Thank you for using the timer - this advanced tool can estimate your performance and suggest more practice questions. We have subscribed you to Daily Prep Questions via email.

Customized for You

we will pick new questions that match your level based on your Timer History

Track Your Progress

every week, we’ll send you an estimated GMAT score based on your performance

Practice Pays

we will pick new questions that match your level based on your Timer History

Not interested in getting valuable practice questions and articles delivered to your email? No problem, unsubscribe here.

It appears that you are browsing the GMAT Club forum unregistered!

Signing up is free, quick, and confidential.
Join other 350,000 members and get the full benefits of GMAT Club

Registration gives you:

Tests

Take 11 tests and quizzes from GMAT Club and leading GMAT prep companies such as Manhattan GMAT,
Knewton, and others. All are free for GMAT Club members.

Applicant Stats

View detailed applicant stats such as GPA, GMAT score, work experience, location, application
status, and more

Books/Downloads

Download thousands of study notes,
question collections, GMAT Club’s
Grammar and Math books.
All are free!

Thank you for using the timer!
We noticed you are actually not timing your practice. Click the START button first next time you use the timer.
There are many benefits to timing your practice, including:

Re: Number properties question [#permalink]
26 Jan 2010, 12:15

1

This post received KUDOS

roceeet wrote:

Which of the following could be the sum of the reciprocals of two different prime numbers?

(a) 7/13 (b) 10/21 (c)11/30 (d)23/50 (e)19/77

B..sum of reciprocals of 7 and 3.. _________________

--------------------------------------------------------------------------------------- If you think you can,you can If you think you can't,you are right.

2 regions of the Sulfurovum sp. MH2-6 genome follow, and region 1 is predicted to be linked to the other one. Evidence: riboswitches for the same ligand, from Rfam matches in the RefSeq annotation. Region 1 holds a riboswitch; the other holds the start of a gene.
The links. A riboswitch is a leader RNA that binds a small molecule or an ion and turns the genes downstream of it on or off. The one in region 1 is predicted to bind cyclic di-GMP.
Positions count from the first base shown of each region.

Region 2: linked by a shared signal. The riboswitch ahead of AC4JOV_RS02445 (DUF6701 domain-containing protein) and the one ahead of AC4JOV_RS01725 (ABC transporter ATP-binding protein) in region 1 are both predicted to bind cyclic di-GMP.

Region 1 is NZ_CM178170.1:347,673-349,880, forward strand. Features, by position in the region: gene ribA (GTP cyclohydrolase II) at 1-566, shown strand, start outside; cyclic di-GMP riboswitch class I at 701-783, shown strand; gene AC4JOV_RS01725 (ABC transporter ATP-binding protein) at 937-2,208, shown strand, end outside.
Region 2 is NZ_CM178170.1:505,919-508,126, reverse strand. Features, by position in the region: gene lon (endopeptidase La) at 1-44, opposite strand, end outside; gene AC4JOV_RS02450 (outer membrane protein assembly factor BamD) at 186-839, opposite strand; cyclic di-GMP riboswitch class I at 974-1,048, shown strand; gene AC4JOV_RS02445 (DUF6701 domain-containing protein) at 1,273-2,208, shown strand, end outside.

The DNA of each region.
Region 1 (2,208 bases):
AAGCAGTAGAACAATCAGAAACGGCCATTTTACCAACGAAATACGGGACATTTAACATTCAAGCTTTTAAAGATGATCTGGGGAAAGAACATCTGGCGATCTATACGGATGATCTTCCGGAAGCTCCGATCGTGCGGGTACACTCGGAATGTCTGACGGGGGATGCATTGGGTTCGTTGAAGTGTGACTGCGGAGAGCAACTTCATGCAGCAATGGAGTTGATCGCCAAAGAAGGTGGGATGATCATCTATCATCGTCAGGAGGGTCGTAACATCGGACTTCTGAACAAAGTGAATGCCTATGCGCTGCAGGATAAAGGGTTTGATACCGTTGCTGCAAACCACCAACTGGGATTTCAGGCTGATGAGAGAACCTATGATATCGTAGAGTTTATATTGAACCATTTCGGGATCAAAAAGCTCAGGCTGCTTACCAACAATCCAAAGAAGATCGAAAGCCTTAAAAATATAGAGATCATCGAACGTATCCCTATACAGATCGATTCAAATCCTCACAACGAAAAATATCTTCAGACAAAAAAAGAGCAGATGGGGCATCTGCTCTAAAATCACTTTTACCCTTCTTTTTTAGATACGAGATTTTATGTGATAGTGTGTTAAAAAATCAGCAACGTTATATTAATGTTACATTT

Re: Number properties question [#permalink]
26 Jan 2010, 12:19

1

This post received KUDOS

roceeet wrote:

Which of the following could be the sum of the reciprocals of two different prime numbers?

(a) 7/13 (b) 10/21 (c)11/30 (d)23/50 (e)19/77

Two primes - a and b. [m]1/a + 1/b = (b+a)/(ab)[m]

So: (a) - not possible, because 13 is a prime - ab cannot equal 13. (b) - 7,3 work 7*3=31, 7+3=10, the answer is B...

(c) 30 -- 15,2 (not prime), 10,3 (not prime), 5,6 (not prime), 30,1 (not prime)... 30 does not factor into only two numbers (i.e. primes), so not possible. (d) Like 30, 50 will not factor into solely two primes. (e) 77 = 7 * 11, so two primes. 7+11 = 18, NOT 19, so not E. _________________

________________________________________________________________________ Andrew http://www.RenoRaters.com

Re: Number properties question [#permalink]
27 Jan 2010, 02:20

2

This post received KUDOS

Expert's post

If \(x<12\), then it must be true that:

(a) \(-x<-12\) --> \(x>12\) not true; (b) \(-x-2<14\) --> \(x>-16\) not always true; (c) \(-x+2<-10\) --> \(x>12\) not true; (d) \(x+2<10\) --> \(x<8\), not always true; (e) \(x-2<11\) --> \(x<13\) now if \(x<12\) (given), \(x\) will definitely be less than \(13\). Always true.

E.Add the 2 fractions and replace the value of xy. _________________

--------------------------------------------------------------------------------------- If you think you can,you can If you think you can't,you are right.

Re: Number properties question [#permalink]
28 Jan 2010, 15:20

a*b = a + b - ab given a*b = 0, then 0 = a + b -ab -b = a(1-b) b = a(b-1) a = b / (b-1) if b=1, then a becomes undefined. So b=1 cannot be valid. IMO B

Back to hometown after a short trip to New Delhi for my visa appointment. Whoever tells you that the toughest part gets over once you get an admit is...